Featuring a sample lifted from 90s DJ and producer Paul Johnson's "So Much (So Much Mix)," the New Jack-kissed "Veronica" owns the dance floor. While the conversational interplay between the sexed-up couple is anything but profound, there is no denying its charms, however laughably awkward. While not everything on Visions is as instantly arresting, it is a testament to Di Francesco's talents that everything old sounds so damn fresh again.

8. Gourmet - “Delicious”

Neither Gourmet's defiantly eccentric, nine-track debut Cashmere, nor its subsequent singles, "There You Go" or "Yellow" gave any indication that the South African purveyor of "spaghetti pop" would drop one of the year's sassiest club tracks, but there you have it. The Cape Town-based artist, part of oil-slick, independent label 1991's diminutive roster, flagrantly disregards expectation on his latest outing, channeling the Scissor Sisters at their most gloriously bitchy best, Ratchet-era Shamir, and the shimmering dance-pop of UK singer-producer Joe Flory, aka Amateur Best.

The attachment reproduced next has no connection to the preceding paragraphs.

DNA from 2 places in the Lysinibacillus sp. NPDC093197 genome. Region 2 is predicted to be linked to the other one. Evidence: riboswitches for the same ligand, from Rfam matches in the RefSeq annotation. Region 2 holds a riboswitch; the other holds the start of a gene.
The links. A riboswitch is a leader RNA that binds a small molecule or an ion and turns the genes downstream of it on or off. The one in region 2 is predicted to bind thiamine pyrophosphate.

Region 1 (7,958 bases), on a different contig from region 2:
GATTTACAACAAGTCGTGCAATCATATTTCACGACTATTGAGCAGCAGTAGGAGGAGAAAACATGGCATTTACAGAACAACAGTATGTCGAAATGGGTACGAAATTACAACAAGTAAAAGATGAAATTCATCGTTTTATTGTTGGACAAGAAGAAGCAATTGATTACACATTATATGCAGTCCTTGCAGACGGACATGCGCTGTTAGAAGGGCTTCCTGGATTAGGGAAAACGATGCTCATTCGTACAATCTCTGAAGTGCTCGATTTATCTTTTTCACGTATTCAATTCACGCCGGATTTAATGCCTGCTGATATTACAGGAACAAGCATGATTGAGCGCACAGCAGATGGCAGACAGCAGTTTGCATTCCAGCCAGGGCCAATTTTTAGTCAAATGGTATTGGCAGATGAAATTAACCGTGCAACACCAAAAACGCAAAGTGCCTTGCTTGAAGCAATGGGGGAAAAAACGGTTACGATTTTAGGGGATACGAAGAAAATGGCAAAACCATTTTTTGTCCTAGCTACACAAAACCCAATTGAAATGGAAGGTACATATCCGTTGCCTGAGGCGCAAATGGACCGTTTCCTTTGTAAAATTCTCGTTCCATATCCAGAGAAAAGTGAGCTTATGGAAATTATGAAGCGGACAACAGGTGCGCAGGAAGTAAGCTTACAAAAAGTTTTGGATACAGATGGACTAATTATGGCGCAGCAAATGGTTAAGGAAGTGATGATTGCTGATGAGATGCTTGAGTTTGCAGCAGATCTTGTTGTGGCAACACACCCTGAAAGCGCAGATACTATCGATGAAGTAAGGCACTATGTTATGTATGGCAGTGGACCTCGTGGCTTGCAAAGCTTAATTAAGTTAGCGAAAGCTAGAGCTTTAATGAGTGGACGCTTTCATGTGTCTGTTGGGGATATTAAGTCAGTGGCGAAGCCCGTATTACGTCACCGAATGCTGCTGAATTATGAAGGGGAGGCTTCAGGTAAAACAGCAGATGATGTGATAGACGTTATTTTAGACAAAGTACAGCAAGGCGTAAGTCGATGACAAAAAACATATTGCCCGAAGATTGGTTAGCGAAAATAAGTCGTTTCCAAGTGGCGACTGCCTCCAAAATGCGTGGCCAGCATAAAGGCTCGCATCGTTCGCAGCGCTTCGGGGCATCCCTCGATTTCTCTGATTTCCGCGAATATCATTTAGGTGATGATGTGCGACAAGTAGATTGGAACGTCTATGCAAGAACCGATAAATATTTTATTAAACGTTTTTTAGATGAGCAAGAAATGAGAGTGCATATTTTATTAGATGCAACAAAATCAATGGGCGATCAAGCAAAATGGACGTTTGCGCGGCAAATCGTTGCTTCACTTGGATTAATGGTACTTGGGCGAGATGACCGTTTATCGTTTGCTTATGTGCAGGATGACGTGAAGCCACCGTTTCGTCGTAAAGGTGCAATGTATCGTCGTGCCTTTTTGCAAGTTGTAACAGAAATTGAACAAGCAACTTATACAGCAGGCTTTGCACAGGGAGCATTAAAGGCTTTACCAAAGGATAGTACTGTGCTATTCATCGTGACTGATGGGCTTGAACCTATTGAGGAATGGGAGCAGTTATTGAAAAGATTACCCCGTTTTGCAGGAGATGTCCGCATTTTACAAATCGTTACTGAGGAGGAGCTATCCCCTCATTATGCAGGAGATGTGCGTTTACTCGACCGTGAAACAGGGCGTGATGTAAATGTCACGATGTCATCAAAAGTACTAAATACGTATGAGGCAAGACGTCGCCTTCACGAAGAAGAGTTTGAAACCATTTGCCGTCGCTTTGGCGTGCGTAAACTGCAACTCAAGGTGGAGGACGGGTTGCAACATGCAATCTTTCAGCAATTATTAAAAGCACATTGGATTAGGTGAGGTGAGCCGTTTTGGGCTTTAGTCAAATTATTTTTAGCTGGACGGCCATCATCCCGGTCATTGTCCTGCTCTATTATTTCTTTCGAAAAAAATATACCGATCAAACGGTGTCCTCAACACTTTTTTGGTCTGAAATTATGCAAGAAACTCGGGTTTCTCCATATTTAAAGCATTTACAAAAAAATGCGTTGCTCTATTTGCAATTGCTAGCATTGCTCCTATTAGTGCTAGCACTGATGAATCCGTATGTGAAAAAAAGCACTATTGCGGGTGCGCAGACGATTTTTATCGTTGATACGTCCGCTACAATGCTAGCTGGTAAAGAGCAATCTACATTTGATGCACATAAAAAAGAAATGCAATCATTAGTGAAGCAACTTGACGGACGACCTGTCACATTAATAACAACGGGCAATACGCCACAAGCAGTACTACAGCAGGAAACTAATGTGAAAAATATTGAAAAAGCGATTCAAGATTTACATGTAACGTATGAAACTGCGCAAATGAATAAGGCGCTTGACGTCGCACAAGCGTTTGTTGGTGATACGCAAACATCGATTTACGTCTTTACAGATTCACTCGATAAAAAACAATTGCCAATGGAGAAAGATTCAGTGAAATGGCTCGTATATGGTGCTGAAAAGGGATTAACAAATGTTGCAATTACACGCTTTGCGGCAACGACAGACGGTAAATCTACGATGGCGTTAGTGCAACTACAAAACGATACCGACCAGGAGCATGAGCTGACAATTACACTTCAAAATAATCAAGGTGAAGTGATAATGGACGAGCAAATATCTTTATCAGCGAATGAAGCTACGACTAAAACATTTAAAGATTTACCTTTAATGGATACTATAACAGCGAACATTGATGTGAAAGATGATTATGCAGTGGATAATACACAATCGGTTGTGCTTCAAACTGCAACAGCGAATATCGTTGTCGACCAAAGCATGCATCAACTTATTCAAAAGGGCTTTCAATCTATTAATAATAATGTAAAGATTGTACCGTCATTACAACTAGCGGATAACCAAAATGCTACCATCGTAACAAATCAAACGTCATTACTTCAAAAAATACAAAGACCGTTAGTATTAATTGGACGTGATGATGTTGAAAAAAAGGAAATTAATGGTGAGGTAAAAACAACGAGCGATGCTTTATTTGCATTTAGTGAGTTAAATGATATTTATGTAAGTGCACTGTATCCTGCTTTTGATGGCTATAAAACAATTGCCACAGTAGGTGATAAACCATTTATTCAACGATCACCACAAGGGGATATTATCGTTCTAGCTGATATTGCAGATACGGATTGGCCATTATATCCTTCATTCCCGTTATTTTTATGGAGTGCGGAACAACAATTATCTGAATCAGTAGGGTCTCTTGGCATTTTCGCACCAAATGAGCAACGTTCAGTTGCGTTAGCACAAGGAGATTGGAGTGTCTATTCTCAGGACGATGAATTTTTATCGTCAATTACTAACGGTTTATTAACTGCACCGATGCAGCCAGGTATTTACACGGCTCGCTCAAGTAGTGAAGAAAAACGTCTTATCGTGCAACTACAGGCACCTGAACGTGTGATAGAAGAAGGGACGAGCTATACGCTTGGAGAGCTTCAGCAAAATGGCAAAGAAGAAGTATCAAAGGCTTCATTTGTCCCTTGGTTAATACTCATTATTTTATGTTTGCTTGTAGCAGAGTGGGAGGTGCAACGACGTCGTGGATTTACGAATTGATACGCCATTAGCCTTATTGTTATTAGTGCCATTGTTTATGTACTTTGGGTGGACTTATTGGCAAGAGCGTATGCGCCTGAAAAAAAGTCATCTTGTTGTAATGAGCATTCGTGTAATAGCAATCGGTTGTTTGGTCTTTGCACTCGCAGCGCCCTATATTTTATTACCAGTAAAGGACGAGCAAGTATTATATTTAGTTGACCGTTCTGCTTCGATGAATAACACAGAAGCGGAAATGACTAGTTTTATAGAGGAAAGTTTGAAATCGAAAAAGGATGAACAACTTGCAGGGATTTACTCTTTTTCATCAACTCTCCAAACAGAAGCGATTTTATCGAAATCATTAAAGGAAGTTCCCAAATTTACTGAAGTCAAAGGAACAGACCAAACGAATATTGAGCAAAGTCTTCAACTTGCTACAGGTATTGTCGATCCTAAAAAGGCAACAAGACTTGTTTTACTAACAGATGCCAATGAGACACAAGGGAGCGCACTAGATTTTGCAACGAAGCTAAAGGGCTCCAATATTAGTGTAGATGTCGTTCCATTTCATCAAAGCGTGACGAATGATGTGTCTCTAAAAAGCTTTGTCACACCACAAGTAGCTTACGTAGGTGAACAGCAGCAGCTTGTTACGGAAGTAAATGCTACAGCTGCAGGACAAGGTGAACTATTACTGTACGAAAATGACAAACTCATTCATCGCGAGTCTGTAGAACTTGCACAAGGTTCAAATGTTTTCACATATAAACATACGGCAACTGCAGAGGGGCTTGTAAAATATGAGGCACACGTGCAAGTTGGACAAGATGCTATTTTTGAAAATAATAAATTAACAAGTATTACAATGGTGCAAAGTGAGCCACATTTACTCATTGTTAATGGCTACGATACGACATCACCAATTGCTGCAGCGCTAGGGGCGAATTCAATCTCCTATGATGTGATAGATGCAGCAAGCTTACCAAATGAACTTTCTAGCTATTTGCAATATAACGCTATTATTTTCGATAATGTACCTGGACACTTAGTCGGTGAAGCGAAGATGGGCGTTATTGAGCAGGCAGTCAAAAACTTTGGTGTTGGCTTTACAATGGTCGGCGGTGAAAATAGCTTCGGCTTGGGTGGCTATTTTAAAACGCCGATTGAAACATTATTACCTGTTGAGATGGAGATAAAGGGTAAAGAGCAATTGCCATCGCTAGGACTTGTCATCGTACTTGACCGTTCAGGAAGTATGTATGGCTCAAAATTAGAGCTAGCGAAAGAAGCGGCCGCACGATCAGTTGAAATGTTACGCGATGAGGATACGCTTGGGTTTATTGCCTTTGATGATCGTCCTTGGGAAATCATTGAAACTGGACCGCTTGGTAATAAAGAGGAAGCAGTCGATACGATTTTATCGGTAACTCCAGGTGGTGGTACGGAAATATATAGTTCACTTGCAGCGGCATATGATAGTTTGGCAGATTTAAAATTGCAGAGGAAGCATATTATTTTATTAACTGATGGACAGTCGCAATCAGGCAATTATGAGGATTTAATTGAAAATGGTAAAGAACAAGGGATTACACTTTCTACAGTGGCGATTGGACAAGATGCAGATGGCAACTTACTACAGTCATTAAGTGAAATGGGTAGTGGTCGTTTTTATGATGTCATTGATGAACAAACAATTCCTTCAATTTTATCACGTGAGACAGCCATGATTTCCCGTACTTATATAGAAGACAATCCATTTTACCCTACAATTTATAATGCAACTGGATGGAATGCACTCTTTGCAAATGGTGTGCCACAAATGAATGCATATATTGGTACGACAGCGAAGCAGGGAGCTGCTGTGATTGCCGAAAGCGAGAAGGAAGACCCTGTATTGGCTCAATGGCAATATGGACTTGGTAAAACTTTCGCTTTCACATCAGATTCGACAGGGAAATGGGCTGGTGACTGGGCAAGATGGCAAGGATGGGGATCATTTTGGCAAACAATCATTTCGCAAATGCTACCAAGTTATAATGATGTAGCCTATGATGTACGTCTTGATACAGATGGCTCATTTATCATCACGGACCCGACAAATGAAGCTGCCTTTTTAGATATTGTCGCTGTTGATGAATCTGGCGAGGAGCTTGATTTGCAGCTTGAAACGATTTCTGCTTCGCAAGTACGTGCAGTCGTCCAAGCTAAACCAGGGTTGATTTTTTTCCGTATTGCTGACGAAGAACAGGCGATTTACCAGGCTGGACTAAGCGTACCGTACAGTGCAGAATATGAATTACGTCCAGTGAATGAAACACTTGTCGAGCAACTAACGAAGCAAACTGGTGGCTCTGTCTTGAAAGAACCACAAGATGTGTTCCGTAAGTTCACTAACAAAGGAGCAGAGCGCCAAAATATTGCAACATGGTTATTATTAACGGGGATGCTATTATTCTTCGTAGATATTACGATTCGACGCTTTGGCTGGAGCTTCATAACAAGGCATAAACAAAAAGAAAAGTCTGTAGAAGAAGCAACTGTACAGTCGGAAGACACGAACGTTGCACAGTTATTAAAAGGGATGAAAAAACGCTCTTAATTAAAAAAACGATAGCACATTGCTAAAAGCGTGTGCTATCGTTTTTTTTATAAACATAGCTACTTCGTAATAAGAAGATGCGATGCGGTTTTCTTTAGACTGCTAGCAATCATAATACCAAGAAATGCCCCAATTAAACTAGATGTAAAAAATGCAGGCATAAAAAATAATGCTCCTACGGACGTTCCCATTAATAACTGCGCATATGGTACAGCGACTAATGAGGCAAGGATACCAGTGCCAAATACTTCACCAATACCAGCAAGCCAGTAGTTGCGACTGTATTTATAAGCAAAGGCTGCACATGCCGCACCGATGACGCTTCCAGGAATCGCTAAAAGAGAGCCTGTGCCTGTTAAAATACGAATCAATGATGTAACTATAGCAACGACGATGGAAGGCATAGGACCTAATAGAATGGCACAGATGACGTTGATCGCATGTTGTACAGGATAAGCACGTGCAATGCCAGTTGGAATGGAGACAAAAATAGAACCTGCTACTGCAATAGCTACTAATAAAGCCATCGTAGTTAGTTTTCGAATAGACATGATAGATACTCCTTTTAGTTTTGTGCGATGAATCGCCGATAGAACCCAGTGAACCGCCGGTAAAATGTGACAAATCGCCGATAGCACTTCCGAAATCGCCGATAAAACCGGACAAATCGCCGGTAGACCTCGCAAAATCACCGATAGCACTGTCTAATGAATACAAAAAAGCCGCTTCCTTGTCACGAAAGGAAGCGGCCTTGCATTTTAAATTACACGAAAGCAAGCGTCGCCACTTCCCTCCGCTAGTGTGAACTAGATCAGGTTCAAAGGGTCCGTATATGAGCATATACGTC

With an amusingly detached delivery that rivals Ben Stein's droning roll call in Ferris Bueller's Day Off , he sings "I just want to dance, and fuck, and fly, and try, and fail, and try again…hold up," against a squelchy bass line and stabbing synths. When the percussive noise of what sounds like a triangle dinner bell appears within the mix, one can't help but think that Gourmet is simply winking at his audience, as if to say, "dinner is served."

7. Pouvoir Magique - “Chalawan”